To get the true folky bluegrass sound they were after, the pair wanted to work with a producer experienced in the genre - so they pitched themselves to Grammy-winning producer, songwriter and multi-instrumentalist Tim O'Brien, via an emailed video show reel.

"We wanted Tim because we wanted a producer who was very song-based, and interested in keeping the song at the centre, and also someone who could deal really well with acoustic instruments," McGowan explains.

"We wanted the album to be a beautiful representation of what we actually sound like when we play together, rather than a layered-up, produced version."

O'Brien was keen to be involved, and suggested they come to his studio in Nashville to record - an opportunity the pair jumped at. They just had to figure out how to pay for it.

And rather than rely on getting funding from any government bodies, they decided to get involved in New Zealand crowd-funding site PledgeMe - essentially asking interested parties to pay for the new album before it had been recorded, offering a bunch of incentives, and relying on supportive fans to raise a final total of $22,000.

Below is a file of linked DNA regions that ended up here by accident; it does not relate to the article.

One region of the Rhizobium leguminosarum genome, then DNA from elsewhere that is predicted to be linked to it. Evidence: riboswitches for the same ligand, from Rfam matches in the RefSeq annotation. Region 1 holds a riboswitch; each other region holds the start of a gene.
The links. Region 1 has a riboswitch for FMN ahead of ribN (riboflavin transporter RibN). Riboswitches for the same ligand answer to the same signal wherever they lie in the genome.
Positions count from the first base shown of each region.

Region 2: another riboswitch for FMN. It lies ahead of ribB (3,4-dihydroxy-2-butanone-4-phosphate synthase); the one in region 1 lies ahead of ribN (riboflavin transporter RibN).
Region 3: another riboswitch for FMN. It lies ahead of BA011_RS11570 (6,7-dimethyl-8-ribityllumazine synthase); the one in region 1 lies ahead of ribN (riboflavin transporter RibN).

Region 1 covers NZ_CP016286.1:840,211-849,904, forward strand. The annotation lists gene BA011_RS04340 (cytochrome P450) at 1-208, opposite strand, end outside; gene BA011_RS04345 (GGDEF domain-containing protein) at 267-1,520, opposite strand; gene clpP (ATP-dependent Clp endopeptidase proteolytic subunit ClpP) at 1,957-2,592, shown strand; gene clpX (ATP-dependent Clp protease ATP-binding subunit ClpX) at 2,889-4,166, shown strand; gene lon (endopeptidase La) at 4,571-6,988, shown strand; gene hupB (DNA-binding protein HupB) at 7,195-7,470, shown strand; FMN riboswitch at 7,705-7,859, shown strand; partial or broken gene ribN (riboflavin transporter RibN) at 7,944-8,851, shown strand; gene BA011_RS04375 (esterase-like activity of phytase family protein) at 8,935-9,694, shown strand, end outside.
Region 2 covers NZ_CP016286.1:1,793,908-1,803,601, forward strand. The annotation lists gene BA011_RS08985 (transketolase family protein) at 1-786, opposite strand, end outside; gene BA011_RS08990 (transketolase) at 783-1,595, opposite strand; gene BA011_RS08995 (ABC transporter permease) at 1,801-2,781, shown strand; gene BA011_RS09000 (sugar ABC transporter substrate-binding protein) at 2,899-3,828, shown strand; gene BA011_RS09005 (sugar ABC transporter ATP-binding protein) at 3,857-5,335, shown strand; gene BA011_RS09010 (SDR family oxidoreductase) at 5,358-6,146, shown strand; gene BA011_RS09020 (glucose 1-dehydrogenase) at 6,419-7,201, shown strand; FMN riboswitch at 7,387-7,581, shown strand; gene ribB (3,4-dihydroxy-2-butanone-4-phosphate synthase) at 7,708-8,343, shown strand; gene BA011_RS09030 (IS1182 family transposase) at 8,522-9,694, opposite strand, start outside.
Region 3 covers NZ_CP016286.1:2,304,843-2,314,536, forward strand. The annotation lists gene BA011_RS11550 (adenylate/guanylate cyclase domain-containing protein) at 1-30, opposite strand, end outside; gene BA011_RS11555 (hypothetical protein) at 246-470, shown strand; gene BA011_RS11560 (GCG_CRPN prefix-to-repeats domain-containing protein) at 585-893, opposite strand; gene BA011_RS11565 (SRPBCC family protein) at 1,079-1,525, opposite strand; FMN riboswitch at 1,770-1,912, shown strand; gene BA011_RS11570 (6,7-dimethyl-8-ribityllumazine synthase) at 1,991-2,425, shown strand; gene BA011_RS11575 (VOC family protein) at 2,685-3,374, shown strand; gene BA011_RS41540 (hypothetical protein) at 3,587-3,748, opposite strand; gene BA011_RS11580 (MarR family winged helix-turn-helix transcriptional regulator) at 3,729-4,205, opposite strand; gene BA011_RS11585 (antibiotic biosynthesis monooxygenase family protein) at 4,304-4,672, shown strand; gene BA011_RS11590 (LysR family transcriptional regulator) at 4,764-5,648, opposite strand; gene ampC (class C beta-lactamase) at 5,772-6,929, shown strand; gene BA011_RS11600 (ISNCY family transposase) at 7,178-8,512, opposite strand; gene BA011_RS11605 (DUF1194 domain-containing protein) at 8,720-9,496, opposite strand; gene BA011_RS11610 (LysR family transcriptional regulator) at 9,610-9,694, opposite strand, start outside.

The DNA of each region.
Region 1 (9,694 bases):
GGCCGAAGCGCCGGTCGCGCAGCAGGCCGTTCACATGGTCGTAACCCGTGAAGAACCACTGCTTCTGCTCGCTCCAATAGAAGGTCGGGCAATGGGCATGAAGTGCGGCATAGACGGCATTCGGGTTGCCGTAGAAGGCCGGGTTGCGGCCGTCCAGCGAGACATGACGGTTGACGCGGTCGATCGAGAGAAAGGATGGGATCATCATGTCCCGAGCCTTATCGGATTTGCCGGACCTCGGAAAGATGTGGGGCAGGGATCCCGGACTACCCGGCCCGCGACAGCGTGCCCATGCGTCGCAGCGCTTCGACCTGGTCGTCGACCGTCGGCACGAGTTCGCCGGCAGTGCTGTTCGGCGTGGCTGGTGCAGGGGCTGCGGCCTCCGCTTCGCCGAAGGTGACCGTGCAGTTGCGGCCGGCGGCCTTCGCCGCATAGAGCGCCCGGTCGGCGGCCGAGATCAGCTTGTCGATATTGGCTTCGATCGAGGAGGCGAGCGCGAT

It was an impressive effort - admittedly a lot of work - but one that allowed them to realise their Nashville dream, and also proved they have fans up and down the country who are keen to hear their particular, lovely, modern country-folk sound.

"We wouldn't have been able to do it otherwise," McGowan explains. "I think for the kind of album that it is, it worked out perfectly. And we do have a great pool of fans who are very generous, and into the music, and they're quite passionate about it. People were amazing."

Who: Tattletale Saints
What: New album How Red is the Blood
Where and when: They embark on a 22-date national tour, starting at The Bunker in Devonport on Tuesday. The rest of the North Island dates are as follows: Artworks Theatre, Waiheke, Apr 12; Old Library, Whangarei, Apr 13; Whangateau Hall, Apr 14; Acoustic Club, Tauranga, Apr 16; Kauaeranga Hall, Thames, Apr 17; venue TBC, Wanganui, Apr 19; Bent Horseshoe Cafe, Tokomaru, Apr 20; Wellington Bluegrass Society, Petone, Apr 21; The Cabana, Napier, May 8; East End Cafe, Wairoa, May 9; Dome Cinema, Gisborne, May 10; Vinnies, Raglan, May 11; Kings Arms, Auckland, May 12

- TimeOut

- NZ Herald